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How to Have Your Own "Walk in the Woods" on the Appalachian Trail

Posted on 08-Sep-2015

Inspired by Bill Bryson's Appalachian Trail adventures? A Walk in the Woods is a bestselling novel that not only gave readers plenty of laughs, but also a sizeable dose of inspiration to hit the trail themselves; the new film of the same name is almost certain to have a similar effect.

Of course, while it's great to take inspiration from Mr Bryson, if you want to have your very own Walk in the Woods, it's best to do things a little differently to him. After all, setting out to tackle half of the longest continuous hiking trail on the planet - which amounts to more than 1,000 miles - without preparing properly first would not, for most of us, result in a heartwarming and humorous tale. Sore muscles and an early journey home seem more likely!


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Photo credit: iStock


So, how exactly should you have your own Walk in the Woods?

There are three core ways of tackling the glorious Appalachian Trail; Thru-hiking, section hiking or day hiking. Probably the most common is section hiking, which involves covering a portion of the trail over a number of days or weeks, usually sleeping in campsites or huts along the trail. This will typically involve walking about 8 miles a day.


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Photo credit: iStock


Many people also often pick very small sections of the trail for a day hike as part of a wider trip. Fewer people pick thru-hiking, which is tackling the entire 2,168-mile hike over the course of several months.

Which you pick will ultimately come down to a combination of your fitness levels, the time you have available and what you want to achieve. For most people looking for a hiking holiday on the Appalachian Trail, a section hike is likely to be the best fit.


Take a look at our Appalachian Trail tours


Camping, hut to hut or hotel?

If you are on a section or thru-hike, your experience of the trail will be different depending on where you stay. The three options are camping, staying in huts or, if you are keen to balance the challenge of the hike with a little comfort, staying in hotels along the way.

The decision you make can also affect the route you take and potentially the time of year you visit, so take the time to consider all the options before making your final decision.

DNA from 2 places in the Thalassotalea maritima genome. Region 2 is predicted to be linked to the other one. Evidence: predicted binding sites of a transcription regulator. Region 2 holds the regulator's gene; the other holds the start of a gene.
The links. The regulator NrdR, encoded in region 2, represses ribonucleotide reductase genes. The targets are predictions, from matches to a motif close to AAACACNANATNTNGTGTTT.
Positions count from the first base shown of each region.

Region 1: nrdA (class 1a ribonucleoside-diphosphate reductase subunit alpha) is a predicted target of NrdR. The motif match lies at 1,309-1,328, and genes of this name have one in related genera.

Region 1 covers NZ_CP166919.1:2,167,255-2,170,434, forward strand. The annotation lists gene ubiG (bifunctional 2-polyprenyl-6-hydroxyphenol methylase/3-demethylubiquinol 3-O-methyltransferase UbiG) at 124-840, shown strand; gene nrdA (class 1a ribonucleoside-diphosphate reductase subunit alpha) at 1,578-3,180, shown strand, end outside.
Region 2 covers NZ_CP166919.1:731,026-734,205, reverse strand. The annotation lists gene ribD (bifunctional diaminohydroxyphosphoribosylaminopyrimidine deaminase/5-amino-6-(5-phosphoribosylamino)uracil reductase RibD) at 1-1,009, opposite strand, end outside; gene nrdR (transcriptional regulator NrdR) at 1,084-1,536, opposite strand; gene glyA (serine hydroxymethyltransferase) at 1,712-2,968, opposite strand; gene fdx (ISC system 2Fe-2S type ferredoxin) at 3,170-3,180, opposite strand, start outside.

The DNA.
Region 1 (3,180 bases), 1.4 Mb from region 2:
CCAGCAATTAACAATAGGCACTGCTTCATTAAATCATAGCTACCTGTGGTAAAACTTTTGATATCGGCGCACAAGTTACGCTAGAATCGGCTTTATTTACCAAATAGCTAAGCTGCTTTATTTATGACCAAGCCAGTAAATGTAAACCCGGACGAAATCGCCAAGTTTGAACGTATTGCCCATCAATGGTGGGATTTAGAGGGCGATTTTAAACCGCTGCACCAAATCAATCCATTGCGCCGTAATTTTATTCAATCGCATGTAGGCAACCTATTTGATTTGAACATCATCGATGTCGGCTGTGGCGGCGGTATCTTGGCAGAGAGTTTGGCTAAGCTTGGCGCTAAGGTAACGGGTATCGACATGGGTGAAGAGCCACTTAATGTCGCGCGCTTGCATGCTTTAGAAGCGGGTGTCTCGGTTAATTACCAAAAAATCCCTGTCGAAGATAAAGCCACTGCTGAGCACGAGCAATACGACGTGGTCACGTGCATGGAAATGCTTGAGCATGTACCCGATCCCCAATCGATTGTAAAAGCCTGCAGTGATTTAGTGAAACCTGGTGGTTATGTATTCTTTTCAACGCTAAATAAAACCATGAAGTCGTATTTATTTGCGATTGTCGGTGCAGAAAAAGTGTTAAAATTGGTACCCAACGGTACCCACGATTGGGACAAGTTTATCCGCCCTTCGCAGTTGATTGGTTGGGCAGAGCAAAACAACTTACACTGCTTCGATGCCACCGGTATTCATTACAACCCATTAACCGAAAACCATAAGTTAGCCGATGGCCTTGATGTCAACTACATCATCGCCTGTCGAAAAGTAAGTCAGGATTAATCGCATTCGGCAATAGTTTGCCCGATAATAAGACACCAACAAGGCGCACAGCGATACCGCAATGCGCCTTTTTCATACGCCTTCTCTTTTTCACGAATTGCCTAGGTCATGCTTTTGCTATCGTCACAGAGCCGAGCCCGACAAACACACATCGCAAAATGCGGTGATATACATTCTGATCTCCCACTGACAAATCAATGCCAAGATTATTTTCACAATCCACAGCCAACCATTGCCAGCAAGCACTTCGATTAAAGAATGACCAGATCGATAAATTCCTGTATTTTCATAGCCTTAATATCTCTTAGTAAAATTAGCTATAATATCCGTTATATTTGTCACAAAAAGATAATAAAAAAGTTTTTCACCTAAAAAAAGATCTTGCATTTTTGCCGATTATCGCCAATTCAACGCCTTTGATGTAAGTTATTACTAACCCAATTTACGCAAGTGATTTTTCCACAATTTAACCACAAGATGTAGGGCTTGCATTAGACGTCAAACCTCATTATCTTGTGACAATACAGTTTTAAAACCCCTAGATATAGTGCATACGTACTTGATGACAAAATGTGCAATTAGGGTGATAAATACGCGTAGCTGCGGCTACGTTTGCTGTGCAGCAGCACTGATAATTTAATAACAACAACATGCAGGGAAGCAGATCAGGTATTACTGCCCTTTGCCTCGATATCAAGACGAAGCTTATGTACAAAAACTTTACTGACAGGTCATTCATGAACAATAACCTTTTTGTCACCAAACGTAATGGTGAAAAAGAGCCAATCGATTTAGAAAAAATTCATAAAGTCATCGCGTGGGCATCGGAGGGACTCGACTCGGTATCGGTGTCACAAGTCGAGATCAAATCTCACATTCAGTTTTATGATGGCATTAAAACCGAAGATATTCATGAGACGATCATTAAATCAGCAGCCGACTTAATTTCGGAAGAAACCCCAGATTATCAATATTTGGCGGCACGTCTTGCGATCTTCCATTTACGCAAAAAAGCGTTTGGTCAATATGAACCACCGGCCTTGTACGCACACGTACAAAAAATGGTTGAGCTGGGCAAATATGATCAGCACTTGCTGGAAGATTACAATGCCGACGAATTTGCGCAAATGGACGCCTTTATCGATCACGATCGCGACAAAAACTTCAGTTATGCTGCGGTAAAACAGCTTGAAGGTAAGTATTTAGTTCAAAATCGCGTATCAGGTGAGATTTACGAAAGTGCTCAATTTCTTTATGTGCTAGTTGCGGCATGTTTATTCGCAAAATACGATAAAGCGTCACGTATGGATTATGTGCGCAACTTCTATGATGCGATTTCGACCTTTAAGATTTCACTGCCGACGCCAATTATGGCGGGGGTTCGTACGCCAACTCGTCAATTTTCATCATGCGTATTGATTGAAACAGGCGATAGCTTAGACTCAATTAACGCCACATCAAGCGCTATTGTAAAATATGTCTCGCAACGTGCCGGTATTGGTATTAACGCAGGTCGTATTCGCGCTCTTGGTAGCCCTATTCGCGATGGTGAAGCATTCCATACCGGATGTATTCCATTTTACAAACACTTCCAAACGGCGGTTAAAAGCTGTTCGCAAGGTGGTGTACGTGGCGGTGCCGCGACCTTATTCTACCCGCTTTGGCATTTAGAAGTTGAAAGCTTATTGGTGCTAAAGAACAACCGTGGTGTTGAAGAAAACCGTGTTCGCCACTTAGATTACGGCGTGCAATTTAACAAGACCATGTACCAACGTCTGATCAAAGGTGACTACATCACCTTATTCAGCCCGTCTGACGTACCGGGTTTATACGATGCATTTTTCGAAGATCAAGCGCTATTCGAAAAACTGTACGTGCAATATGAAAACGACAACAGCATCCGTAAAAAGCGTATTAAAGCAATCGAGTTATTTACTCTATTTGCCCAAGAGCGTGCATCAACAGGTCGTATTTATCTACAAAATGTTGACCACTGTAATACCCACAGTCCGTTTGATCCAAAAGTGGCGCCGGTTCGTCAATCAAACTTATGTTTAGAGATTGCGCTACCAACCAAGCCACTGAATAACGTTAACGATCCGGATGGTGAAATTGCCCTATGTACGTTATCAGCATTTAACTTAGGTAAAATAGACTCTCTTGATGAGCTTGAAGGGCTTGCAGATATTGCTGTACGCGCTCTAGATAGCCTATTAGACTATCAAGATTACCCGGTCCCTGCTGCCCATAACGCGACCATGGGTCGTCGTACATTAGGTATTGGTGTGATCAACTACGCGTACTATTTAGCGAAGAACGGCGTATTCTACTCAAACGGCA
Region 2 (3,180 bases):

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Photo credit: iStock



Camping is one of the best options if you want a true outdoors adventure, having as thin a barrier between you and the great outdoors at all times. On a camping tour, you can discover the mountain ranges of New Hampshire, Vermont, Maine and Massachusetts, including the Northeast's highest peak, Mount Washington. This is the perfect autumn adventure, when the colourful hues of the season will be in full swing.


Huts designed to offer hikers a place to sleep are dotted along the trail. These are very basic and offer a good balance of a wilderness experience while providing a little more shelter than camping. The Galehead Trail, Mount Lafayette and the Presidential Range are just some of the highlights you can experience on a hut to hut adventure.


The most comfortable sleeping option is, as you may expect, staying in hotels along the way. Of course, these have the downside (depending on your perspective!) of removing you from the wilderness temporarily, but don't let this put you off - your days of hiking will be just as exciting, challenging and rewarding as they would be if you camped or stayed in a hut!


Group tour or independent travel?

Another decision to make when creating your very own Walk in the Woods is whether to travel independently or as part of an organised group holiday. Both provide excellent experiences of this incredible trail - where they differ most significantly is in the planning stages, and the level of effort (outside of the hiking itself) you will need to put in along the way.

Travelling independently will mean you need to take care of every aspect of planning, from simply deciding which part of the trail to tackle and breaking it down into manageable sections for each day to organising transport connections and places to stay. This isn't necessarily a bad thing - indeed, such planning can be very rewarding - but it is something to be aware of before you make your decision.

Similarly, you will be on your own on the trail itself. It will be down to you and anyone you are travelling with to navigate and deal with any problems - again, something some people thrive on!


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Photo credit: iStock


A group tour, meanwhile, provides a balance between a wilderness hiking experience and a little more planning and security. A specialist operator will be able to arrange your itinerary and lead you through the hike itself, leaving you free to enjoy all the wonders the trail has to offer.

A group tour also has the advantage of experienced guides who know the trail inside out - people who can take the stress out of finding your way, be on hand if anything goes awry and also take of any practical details. These guides can also enhance your overall experience by sharing their knowledge of the local terrain and wildlife, and answering any questions you have - something that can make all the difference to your overall experience of the route.

There are other advantages of group travel beyond planning and practical considerations, of course. Among the most appealing is the chance to meet like-minded people and make new friends, as well as benefiting from the extra motivation and support that travelling as part of a group brings.


Take a look at our Appalachian Trail tours


Topics: Walking, National Parks, USA East